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Characteristics of Cartilage Biopsies Used for Autologous Chondrocytes Transplantation

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Biopsies removed from 57 patients considered for cartilage transplantation were grown at CTI Ltd. (47 biopsies) and at Tel Aviv University (10 biopsies). Tissue processing took place in dedicated laboratories. Explant cultures allowed cell number expansion. Fifty-four out of 57 biopsies grew cells. Fanning out of the cells began after 5–15 days in culture. Two passages later, cell numbers in the 107 range were achieved. Cells from all cultures expressed mRNA of aggrecan and link protein but not of alkaline phosphatase. Histochemical stains such as alcian blue pH 1 were negative in sparse monolayer cultures, but positive in pellet cultures. Immunohistochemistry demonstrated expression of collagen type I in monolayer cultures, switching to collagen type II in micromass cultures. Fibroblast growth factor receptor 3, a recently described characteristic receptor of precartilaginous cells, was expressed in monolayers and disappeared in micromass cultures. In conclusion, explants of articular chondrocytes cultured in vitro consistently yield monolayer cultures. The cells appear to revert to dedifferentiated chondrocytes, expressing a mesenchymal stem cell protein profile. Simultaneously, these cells regained their capacity to proliferate. Cultures held as micromass allowed reexpression of the differentiated phenotype traits.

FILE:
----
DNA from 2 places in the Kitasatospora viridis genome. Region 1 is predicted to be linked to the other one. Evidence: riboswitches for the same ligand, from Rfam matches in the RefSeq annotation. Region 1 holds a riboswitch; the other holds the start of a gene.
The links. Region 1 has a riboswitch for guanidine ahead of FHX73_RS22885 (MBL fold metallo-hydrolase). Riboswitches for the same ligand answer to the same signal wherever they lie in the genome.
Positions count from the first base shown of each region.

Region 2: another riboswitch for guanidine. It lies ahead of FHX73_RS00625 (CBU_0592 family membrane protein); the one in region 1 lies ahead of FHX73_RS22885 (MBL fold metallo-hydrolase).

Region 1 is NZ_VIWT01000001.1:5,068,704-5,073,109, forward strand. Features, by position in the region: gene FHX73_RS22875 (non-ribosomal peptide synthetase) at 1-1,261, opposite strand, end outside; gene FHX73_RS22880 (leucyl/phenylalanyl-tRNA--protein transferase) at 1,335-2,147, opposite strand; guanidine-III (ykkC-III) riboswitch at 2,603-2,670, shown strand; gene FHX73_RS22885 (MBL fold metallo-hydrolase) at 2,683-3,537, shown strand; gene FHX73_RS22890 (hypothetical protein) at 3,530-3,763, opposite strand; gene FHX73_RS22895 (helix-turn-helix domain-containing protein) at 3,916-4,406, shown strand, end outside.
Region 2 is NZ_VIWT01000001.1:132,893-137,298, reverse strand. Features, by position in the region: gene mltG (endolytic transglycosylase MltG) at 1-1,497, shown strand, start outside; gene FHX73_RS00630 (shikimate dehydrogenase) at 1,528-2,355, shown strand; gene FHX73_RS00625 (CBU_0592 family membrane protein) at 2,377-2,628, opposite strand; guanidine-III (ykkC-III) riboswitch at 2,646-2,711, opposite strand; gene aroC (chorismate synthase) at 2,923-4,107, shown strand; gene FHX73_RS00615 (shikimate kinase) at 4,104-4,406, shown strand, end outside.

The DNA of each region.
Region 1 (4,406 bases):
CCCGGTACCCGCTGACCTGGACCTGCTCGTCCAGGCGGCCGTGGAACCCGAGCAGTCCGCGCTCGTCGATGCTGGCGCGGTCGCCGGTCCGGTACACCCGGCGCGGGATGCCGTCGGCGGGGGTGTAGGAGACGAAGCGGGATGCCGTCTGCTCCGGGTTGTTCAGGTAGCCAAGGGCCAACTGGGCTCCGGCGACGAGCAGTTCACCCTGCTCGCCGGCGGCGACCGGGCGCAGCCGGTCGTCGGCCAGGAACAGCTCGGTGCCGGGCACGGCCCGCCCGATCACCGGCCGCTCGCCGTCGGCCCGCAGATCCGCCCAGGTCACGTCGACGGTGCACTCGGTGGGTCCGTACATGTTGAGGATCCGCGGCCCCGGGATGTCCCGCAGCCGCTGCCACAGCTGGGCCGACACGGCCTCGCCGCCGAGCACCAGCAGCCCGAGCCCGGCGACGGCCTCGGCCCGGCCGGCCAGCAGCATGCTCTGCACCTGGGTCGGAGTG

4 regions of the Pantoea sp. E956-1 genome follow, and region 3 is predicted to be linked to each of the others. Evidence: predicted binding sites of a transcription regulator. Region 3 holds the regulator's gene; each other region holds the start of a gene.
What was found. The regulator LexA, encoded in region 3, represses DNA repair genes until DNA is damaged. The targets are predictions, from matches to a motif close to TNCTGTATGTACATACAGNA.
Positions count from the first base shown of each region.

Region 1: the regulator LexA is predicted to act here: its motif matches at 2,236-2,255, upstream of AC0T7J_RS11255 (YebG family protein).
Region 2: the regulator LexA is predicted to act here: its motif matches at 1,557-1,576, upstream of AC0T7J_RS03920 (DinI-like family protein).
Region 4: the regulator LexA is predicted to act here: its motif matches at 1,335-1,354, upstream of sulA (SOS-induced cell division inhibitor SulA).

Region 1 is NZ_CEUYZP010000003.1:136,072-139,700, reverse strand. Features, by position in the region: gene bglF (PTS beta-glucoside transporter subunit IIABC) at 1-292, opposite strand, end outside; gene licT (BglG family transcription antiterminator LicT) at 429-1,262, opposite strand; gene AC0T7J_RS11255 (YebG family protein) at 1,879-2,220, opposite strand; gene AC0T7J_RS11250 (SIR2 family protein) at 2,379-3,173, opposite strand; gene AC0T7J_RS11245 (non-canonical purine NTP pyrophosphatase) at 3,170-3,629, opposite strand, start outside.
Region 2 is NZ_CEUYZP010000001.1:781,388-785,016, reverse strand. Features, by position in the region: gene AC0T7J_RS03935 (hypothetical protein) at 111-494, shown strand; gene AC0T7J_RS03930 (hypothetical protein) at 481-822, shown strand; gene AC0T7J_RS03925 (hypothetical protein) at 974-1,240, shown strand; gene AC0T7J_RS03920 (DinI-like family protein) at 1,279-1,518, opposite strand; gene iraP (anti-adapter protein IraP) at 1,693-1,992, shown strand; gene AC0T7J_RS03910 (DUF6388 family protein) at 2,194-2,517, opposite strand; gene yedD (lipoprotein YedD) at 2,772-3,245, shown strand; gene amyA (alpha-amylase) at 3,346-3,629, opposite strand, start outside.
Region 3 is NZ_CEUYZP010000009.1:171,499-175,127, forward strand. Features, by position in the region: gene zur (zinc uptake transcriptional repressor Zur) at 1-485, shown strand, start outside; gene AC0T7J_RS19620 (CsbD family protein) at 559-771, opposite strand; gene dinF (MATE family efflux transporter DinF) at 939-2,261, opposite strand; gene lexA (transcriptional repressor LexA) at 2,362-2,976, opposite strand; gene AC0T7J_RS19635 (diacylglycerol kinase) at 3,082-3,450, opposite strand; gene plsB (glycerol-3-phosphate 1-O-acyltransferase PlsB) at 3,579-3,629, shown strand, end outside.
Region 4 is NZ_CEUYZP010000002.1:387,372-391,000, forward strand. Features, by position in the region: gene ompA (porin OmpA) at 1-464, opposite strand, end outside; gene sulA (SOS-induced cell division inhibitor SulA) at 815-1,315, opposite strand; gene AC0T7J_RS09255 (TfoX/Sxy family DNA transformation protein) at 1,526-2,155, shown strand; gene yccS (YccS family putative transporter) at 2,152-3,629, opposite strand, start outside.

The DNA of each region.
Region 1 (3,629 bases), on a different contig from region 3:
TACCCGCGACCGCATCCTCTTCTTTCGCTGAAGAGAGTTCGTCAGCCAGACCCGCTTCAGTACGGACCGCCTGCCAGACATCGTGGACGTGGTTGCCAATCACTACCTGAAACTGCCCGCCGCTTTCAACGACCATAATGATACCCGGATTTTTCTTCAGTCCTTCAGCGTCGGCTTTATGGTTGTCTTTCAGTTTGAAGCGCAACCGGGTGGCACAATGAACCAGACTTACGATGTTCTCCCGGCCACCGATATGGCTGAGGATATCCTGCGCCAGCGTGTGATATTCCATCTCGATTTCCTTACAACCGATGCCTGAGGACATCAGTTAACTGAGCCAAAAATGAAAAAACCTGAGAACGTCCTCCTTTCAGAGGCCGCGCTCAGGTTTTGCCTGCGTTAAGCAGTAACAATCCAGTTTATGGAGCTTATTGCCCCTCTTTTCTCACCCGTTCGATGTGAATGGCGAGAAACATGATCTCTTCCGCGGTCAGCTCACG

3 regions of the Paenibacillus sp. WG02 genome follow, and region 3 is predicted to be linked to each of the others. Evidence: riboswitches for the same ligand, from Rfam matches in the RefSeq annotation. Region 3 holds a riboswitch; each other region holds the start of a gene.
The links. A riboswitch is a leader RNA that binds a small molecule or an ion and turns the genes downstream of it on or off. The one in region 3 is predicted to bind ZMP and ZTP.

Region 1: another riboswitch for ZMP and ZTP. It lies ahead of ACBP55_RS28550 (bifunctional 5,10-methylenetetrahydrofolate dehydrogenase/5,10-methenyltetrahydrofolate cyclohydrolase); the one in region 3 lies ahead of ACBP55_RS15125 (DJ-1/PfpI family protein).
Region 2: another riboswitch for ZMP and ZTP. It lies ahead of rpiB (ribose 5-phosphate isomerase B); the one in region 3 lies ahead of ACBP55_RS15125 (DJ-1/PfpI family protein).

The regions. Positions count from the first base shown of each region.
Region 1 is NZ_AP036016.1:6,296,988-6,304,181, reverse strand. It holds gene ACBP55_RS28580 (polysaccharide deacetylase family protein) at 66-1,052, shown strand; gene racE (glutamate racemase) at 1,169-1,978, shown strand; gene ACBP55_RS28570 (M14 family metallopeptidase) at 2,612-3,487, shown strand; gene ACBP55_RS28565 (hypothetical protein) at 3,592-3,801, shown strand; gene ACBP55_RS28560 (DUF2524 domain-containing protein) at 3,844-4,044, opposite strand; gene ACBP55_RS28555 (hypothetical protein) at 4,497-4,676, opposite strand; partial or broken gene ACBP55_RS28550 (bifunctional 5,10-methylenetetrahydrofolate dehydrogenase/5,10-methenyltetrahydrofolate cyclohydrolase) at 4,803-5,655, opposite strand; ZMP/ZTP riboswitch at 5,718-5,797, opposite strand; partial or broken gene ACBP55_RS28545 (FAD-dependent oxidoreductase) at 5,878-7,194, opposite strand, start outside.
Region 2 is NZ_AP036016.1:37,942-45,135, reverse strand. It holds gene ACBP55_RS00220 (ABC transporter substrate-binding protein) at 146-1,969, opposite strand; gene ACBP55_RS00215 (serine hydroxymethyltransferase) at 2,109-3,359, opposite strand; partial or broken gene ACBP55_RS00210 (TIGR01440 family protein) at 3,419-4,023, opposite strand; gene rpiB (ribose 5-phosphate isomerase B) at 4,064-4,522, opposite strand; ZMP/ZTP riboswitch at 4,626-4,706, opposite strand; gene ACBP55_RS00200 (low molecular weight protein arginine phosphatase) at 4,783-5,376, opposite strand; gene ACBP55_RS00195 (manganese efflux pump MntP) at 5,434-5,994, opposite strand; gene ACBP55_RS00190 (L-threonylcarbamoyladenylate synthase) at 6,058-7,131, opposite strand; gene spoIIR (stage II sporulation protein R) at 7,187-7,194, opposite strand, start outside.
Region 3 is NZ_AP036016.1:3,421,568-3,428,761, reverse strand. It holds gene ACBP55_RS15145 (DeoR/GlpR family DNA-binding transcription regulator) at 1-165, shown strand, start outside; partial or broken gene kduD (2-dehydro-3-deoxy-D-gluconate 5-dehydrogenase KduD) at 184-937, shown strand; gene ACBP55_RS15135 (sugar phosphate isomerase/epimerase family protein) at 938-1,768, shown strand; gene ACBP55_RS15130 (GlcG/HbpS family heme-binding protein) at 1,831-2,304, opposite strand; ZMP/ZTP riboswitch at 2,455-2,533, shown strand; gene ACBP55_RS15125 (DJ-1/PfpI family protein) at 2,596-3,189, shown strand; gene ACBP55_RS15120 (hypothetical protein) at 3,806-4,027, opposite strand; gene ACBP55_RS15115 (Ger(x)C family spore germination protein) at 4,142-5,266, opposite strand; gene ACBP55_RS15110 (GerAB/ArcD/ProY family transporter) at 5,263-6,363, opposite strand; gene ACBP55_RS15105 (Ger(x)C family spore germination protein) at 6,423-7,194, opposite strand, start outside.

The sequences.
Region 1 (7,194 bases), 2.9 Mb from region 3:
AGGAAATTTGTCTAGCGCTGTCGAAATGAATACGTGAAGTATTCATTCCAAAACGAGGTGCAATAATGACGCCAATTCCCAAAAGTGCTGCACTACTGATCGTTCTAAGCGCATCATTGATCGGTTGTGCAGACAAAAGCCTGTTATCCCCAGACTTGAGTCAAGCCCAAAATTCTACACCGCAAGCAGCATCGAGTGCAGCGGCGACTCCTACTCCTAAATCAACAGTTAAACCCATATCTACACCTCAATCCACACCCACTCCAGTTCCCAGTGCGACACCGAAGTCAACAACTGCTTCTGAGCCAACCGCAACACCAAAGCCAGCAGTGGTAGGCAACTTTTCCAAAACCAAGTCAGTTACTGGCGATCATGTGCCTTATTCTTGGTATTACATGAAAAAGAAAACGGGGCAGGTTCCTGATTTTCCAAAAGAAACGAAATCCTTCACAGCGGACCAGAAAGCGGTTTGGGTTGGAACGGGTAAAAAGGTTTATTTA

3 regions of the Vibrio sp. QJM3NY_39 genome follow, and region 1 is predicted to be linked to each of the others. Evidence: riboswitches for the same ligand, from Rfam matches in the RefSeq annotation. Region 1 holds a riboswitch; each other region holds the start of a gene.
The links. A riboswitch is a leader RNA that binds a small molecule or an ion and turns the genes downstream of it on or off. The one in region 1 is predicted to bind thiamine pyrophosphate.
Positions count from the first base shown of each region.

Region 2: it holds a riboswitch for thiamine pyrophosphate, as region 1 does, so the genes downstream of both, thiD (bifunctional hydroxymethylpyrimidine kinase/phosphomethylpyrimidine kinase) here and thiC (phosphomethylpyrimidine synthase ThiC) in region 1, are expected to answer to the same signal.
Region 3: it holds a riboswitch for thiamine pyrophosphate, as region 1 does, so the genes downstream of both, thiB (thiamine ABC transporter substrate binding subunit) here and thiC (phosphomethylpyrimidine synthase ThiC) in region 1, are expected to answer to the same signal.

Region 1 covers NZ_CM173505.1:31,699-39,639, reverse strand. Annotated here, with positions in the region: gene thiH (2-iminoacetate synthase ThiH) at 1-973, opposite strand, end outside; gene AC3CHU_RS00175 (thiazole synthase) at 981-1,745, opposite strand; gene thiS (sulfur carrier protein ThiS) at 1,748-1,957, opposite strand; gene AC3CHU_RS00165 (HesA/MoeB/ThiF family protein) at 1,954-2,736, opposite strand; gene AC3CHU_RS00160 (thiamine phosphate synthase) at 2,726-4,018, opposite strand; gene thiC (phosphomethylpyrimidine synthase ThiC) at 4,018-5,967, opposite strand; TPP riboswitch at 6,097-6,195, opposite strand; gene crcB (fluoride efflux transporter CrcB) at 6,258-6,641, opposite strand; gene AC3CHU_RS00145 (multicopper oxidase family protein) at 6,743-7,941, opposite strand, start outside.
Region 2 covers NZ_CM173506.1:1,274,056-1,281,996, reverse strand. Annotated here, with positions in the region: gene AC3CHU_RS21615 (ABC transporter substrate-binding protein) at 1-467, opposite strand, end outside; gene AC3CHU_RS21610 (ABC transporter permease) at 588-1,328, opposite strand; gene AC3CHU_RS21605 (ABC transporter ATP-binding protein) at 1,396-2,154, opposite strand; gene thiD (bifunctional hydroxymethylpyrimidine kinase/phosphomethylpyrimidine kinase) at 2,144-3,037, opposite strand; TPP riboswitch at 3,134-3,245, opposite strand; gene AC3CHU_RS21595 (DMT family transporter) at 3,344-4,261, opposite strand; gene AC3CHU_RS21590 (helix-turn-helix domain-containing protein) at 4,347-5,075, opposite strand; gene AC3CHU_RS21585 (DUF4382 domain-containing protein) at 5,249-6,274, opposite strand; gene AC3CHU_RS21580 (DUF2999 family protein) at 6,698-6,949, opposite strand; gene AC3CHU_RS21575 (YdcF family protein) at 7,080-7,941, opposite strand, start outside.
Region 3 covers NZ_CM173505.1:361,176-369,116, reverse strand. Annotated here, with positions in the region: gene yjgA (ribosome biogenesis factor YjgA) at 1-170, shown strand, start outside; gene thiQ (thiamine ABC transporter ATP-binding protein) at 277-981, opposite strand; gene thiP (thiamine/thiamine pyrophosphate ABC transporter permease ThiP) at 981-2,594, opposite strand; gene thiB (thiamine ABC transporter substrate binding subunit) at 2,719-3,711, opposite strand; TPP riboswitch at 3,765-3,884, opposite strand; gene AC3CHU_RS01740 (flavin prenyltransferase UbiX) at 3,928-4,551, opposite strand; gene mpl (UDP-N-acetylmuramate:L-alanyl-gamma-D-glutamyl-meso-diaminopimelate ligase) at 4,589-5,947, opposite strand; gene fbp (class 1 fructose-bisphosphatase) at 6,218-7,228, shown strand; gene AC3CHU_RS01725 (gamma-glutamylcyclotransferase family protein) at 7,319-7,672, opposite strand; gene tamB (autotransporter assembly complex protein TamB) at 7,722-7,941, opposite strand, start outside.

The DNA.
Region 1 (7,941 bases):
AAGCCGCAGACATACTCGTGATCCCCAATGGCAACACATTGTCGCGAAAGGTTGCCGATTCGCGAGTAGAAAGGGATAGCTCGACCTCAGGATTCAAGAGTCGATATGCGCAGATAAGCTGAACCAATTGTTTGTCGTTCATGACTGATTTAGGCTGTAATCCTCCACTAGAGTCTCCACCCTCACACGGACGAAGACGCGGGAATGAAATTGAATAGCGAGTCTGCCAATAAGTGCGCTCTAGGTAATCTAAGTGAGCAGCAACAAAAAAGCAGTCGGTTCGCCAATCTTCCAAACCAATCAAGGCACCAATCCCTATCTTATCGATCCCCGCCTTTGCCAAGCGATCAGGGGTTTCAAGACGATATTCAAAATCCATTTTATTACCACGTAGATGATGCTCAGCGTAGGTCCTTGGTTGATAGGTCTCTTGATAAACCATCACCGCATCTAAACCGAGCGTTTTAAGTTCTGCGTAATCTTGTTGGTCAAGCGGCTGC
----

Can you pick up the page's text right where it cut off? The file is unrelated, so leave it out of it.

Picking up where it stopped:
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Keywords: Chondrocy; Key words: Chondrocytes transplantation

Document Type: Research Article

Affiliations: 1: ‡Department of Clinical Biochemistry, Sackler Medical School, Tel Aviv University, Tel Aviv, Israel 2: †CTI Ltd., Kiriyat Weizman Science Park, Rehovot, Israel

Publication date: 2001-02-01

More about this publication?
  • Cell Transplantation publishes original, peer-reviewed research and review articles on the subject of cell transplantation and its application to human diseases. To ensure high-quality contributions from all areas of transplantation, separate section editors and editorial boards have been established. Articles deal with a wide range of topics including physiological, medical, preclinical, tissue engineering, and device-oriented aspects of transplantation of nervous system, endocrine, growth factor-secreting, bone marrow, epithelial, endothelial, and genetically engineered cells, among others. Basic clinical studies and immunological research papers are also featured. To provide complete coverage of this revolutionary field, Cell Transplantation will report on relevant technological advances, and ethical and regulatory considerations of cell transplants. Cell Transplantation is now an Open Access journal starting with volume 18 in 2009, and therefore there will be an inexpensive publication charge, which is dependent on the number of pages, in addition to the charge for color figures. This will allow work to be disseminated to a wider audience and also entitle the corresponding author to a free PDF, as well as prepublication of an unedited version of the manuscript.

    Cell Transplantation is now being published by SAGE. Please visit their website for the most recent issues.

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